DRP News Bulletin

DRP News Bulletin 16 May 2022: Welcome effort at Groundwater monitoring in India’s villages

(Feature Image: Women use an open source groundwater monitoring tool that enables collection of water level data of wells and its collation on a web platform for easy access by all. Source: FES/IWP)

The Groundwater (its closer to dug well monitoring than full GW monitoring) Monitoring Campaign using the Groundwater Monitoring Tool (an App) across the villages in India started two years ago by the Foundation for Ecological Security (FES) as reported by the India Water Portal seems like a much needed kind of campaign to monitor groundwater levels (& quality where that is also being monitored) across the villages in India. The presentation on the India Observatory (an initiative of FES) website lists some 40 very highly credible organisations from across India in 2020 when the GWM campaign started. This is certainly very welcome initiative that has huge potential to improve India’s groundwater management.

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DRP News Bulletin

DRP NB 9 May 2022: Forensic Team report: Michigan 2020 Dams failures were preventable

A Forensic engineering Team appointed by the USA’s Federal Energy Regulatory Commission post the May 19, 2020 failure of Edinville and Sanford Dams in Michigan state of USA has published a 502 page comprehensive report on the dam failure within less than two years of the disaster. The full report published on May 4, 2022 is in public domain and has concluded that the dam failures were foreseeable and preventable.

There are a number of things we can learn from this. Firstly that there are such credible independent assessment of dam failures, we have none in India even after multiple dam failures each year. Secondly, such assessments are promptly in public domain. Thirdly, the reports are completed in less then two years. We have none of these. Even the Dam Safety Act passed by the parliament does not have provisions for any of these.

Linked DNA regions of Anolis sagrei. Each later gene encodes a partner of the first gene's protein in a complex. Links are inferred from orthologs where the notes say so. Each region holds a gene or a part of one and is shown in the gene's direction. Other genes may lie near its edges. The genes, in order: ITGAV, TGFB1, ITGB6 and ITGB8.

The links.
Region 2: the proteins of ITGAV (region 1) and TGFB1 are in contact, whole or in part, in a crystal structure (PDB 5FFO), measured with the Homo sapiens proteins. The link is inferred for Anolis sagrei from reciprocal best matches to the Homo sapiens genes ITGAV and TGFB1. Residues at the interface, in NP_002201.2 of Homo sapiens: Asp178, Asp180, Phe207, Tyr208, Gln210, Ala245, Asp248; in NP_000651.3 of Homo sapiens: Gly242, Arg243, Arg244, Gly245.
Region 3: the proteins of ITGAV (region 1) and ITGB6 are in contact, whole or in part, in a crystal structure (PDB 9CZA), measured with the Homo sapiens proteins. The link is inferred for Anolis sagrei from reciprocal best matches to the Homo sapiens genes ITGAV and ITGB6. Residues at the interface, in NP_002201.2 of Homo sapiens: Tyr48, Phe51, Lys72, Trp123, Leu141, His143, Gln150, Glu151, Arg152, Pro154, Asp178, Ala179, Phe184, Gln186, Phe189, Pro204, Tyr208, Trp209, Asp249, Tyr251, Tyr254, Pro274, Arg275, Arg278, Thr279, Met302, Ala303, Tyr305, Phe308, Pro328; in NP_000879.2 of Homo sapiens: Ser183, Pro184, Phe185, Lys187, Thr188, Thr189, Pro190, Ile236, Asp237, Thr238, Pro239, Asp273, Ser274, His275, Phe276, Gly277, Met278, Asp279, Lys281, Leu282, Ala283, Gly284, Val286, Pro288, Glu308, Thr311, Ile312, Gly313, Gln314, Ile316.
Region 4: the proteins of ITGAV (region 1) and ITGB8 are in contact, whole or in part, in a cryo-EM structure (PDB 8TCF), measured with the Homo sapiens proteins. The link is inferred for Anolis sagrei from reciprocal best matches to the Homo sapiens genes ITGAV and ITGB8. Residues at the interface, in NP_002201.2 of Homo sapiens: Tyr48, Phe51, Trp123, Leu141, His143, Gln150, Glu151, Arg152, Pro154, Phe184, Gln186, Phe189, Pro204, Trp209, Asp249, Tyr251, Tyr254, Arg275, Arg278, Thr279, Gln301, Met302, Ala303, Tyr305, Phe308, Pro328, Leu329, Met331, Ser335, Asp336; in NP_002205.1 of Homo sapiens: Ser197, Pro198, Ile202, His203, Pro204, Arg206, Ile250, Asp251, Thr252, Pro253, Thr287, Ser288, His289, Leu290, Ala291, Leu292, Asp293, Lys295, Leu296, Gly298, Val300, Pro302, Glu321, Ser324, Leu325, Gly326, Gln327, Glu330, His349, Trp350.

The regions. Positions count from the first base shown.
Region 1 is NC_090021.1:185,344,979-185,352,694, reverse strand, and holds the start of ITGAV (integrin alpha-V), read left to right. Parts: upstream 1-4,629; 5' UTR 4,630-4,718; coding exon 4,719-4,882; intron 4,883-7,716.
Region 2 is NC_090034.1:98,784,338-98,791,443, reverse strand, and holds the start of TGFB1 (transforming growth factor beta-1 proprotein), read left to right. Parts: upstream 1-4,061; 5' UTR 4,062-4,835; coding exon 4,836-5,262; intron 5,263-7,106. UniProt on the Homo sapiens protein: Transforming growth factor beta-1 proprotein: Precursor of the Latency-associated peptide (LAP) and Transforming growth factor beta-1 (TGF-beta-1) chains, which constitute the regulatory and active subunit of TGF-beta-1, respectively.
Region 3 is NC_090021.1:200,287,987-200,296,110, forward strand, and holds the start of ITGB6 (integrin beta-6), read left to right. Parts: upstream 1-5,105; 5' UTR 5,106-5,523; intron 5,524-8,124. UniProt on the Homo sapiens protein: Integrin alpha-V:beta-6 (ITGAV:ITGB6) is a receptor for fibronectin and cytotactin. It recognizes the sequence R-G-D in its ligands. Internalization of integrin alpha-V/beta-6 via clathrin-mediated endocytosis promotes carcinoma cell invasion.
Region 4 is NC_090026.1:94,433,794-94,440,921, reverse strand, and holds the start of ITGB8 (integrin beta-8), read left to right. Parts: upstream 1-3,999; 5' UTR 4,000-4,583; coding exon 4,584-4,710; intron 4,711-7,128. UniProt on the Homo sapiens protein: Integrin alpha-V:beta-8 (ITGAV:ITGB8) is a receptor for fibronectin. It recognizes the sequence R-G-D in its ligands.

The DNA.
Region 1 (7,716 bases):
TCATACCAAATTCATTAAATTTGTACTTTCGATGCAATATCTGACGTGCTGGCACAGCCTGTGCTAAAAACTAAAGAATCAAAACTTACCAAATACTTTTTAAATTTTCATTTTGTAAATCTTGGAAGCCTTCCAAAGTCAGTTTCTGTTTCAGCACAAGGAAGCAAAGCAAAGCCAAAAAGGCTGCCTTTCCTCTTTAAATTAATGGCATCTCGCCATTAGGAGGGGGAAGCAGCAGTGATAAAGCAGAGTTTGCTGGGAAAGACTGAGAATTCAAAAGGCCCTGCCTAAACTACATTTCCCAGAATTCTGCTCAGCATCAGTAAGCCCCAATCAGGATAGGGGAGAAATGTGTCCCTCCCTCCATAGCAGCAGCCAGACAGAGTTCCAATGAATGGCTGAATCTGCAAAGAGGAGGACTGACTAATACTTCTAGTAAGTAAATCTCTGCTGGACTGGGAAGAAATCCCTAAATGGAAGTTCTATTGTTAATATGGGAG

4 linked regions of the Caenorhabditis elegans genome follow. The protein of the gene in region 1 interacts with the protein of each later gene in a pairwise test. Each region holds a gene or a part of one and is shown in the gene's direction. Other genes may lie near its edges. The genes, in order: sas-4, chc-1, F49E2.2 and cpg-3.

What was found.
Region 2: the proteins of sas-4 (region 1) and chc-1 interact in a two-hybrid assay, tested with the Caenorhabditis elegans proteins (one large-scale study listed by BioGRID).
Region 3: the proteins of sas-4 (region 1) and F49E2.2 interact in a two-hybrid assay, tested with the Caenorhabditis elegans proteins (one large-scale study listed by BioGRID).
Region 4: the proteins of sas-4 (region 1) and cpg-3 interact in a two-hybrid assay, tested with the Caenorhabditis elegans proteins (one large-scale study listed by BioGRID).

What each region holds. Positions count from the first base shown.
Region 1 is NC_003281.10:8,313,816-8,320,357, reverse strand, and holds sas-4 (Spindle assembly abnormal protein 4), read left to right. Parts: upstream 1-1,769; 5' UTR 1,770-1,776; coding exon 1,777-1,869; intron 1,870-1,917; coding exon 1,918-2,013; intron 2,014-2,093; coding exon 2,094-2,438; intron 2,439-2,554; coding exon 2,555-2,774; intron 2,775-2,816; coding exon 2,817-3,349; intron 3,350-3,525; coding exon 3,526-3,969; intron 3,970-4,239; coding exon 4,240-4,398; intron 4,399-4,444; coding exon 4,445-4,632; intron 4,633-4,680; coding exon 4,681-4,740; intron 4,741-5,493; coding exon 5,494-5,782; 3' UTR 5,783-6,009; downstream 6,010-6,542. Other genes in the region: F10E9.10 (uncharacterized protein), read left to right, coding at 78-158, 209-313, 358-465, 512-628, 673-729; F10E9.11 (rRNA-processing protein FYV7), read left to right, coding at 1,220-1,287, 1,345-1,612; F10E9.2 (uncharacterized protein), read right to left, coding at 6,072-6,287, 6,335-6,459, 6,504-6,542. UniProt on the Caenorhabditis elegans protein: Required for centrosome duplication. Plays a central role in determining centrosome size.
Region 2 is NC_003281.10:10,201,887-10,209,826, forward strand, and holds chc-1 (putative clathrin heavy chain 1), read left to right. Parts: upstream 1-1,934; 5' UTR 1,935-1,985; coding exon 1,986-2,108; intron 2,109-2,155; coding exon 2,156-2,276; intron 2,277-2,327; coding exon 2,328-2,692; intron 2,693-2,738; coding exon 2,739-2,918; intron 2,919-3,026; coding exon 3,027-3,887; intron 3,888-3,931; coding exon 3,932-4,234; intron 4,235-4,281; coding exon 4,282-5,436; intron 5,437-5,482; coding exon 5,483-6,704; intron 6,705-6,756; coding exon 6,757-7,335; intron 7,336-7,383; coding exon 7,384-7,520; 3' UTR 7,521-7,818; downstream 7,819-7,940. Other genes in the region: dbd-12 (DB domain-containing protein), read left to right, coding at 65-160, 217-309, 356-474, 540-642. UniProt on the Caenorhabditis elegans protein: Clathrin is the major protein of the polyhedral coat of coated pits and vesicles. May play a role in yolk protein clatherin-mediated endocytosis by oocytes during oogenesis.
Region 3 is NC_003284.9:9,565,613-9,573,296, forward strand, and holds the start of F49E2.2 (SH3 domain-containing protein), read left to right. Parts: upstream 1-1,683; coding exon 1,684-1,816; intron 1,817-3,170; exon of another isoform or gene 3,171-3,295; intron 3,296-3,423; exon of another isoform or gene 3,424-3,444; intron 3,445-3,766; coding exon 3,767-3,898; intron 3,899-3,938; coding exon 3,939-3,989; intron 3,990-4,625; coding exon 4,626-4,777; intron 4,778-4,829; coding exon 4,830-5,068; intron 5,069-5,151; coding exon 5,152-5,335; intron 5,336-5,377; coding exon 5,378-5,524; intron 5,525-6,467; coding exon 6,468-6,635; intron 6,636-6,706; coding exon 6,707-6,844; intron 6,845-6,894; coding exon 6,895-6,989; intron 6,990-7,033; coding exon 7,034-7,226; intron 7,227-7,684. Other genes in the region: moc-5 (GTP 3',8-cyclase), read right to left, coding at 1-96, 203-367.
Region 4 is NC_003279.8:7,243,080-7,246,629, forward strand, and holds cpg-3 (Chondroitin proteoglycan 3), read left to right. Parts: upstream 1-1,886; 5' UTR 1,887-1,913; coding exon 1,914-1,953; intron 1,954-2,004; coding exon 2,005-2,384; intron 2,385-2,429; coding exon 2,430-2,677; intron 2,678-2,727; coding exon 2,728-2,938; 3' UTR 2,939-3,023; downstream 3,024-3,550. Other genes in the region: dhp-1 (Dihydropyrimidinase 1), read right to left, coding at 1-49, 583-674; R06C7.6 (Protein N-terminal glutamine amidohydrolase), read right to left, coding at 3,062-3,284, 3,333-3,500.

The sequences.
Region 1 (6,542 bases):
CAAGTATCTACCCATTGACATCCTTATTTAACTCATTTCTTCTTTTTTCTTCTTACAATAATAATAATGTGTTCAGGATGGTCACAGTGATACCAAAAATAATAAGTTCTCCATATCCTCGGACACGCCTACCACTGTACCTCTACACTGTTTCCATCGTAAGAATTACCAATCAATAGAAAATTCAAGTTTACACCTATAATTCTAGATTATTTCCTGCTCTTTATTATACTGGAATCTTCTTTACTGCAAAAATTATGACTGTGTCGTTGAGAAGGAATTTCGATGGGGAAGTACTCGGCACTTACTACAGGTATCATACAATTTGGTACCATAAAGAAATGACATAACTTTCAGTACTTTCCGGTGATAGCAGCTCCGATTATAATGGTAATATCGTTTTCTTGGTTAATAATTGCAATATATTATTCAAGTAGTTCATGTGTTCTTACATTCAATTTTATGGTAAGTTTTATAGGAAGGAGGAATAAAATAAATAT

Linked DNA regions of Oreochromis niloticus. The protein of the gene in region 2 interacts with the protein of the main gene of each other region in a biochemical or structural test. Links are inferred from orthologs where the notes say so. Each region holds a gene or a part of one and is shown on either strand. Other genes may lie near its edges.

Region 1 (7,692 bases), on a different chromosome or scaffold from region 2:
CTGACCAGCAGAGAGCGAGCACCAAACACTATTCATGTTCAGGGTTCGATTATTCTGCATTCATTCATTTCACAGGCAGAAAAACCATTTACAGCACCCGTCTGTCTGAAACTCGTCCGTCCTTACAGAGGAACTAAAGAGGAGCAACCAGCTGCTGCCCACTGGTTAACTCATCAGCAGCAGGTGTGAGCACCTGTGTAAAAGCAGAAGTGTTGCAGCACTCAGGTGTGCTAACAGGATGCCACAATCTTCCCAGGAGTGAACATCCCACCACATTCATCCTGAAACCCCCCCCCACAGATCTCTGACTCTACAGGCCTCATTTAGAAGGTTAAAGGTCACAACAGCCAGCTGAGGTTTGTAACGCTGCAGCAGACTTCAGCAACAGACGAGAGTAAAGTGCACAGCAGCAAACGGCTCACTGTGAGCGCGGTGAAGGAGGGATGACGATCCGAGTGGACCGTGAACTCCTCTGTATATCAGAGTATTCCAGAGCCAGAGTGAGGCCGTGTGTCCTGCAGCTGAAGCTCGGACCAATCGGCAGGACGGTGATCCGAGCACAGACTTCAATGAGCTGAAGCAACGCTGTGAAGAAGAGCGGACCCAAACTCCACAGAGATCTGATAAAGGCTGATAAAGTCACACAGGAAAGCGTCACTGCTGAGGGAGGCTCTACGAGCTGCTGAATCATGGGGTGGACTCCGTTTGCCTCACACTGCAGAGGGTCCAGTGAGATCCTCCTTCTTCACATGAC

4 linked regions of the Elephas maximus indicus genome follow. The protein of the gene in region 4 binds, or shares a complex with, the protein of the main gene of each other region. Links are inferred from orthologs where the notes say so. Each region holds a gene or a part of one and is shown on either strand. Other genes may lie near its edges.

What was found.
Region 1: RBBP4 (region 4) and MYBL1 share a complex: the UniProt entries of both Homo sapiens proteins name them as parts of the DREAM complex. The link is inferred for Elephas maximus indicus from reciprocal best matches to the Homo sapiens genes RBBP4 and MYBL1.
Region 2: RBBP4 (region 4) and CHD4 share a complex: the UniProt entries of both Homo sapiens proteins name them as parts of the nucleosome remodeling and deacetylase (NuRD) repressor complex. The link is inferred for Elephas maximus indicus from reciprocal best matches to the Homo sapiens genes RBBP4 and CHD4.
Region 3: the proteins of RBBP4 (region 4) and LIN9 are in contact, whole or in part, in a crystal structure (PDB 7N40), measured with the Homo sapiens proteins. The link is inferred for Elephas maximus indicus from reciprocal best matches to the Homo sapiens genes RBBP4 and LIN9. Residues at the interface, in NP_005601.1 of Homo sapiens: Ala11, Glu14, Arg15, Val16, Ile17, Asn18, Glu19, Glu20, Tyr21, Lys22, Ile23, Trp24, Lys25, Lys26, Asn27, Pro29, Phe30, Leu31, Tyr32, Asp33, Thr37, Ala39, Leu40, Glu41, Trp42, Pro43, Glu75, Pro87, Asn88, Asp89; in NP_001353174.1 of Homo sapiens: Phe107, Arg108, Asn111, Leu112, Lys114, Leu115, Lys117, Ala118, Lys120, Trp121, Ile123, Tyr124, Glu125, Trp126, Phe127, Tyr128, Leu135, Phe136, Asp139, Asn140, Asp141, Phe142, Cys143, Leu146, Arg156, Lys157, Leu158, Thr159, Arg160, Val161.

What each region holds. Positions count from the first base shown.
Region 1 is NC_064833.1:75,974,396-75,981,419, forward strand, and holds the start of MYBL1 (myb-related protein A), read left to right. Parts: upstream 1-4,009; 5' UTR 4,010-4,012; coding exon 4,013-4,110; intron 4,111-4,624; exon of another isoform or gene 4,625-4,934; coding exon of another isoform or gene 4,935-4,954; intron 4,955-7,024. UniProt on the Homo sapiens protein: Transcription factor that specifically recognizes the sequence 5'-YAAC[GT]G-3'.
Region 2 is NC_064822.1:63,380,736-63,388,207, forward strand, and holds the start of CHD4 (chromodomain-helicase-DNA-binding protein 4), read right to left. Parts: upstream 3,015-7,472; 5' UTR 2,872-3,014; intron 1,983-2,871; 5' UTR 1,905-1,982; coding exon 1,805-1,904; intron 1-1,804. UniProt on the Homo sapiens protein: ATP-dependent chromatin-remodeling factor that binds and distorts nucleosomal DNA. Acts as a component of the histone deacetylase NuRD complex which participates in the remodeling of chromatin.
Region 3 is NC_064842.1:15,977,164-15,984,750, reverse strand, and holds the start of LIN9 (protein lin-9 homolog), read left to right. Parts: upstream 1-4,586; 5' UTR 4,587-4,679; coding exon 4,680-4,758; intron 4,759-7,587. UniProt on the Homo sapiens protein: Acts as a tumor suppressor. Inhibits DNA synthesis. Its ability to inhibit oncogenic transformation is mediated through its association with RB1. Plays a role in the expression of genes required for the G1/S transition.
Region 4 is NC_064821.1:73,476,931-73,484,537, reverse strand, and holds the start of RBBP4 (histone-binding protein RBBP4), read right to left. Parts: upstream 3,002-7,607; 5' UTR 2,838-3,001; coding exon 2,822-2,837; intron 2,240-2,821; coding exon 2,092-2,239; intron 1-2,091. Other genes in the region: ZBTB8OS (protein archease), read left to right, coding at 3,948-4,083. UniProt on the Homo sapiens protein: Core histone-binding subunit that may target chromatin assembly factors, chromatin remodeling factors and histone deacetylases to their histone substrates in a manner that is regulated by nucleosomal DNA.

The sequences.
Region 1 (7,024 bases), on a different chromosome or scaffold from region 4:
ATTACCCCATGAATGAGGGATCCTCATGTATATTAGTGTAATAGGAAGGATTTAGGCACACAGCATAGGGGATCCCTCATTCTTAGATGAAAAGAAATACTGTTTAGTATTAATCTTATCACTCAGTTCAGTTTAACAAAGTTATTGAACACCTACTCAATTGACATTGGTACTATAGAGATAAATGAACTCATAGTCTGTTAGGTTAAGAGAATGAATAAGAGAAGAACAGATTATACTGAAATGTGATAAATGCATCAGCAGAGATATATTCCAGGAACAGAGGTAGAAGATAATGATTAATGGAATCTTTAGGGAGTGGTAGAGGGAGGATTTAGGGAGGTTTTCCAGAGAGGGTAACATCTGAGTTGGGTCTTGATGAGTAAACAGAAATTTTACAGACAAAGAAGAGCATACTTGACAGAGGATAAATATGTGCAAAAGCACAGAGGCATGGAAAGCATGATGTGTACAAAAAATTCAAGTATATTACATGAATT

There are a lot of implications for India here. It means for example that we will never know the real reasons for the dam related disasters. Secondly, we won’t be able to learn any lessons. Thirdly we will never be able to improve the governance of our dams and rivers. Fourthly, we won’t be able to fix accountability.

There is so much at stake related to governance of our dams, but we seem completely unconcerned about it. There is a lot we can learn from others here.

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DRP NB 2 May 2022: Sand a strategic resource like water, rethink its exploitation: UN

A United Nations report released this week on Apr 26, 2022 has recommended that river sand needs to be considered by the governments as a strategic resource like water for its multiple roles in the environment and its extraction and use needs to be rethought. The UNEP report says sand is the second most exploited resource. And yet there are no credible governance guidelines or policies for the exploitation and use of this report, nor assessment of impact of unsustainable exploitation.

The report says: “Extracting sand where it plays an active role, such as rivers, and coastal or marine ecosystems, can lead to erosion, salination of aquifers, loss of protection against storm surges and impacts on biodiversity, which pose a threat to livelihoods through, among other things, water supply, food production, fisheries, or to the tourism industry.”

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DRP NB 25 April 2022: Bad news for dams: Vyasi, Renuka, Parbati, Betwa, Ken Betwa, Ganga waterways, Hydropower false climate solutions…

This week seems to have brought rather too many bad news for big dams in India, it seems. The Vyasi hydropower project on Yamuna river in Uttarakhand, inaugurated by the Prime Minister Shri Modi in Dec 2021, is facing plethora of problems even before its formal commissioning, including scarcity of water, mass fish death, displacement without rehabilitation of people, among others.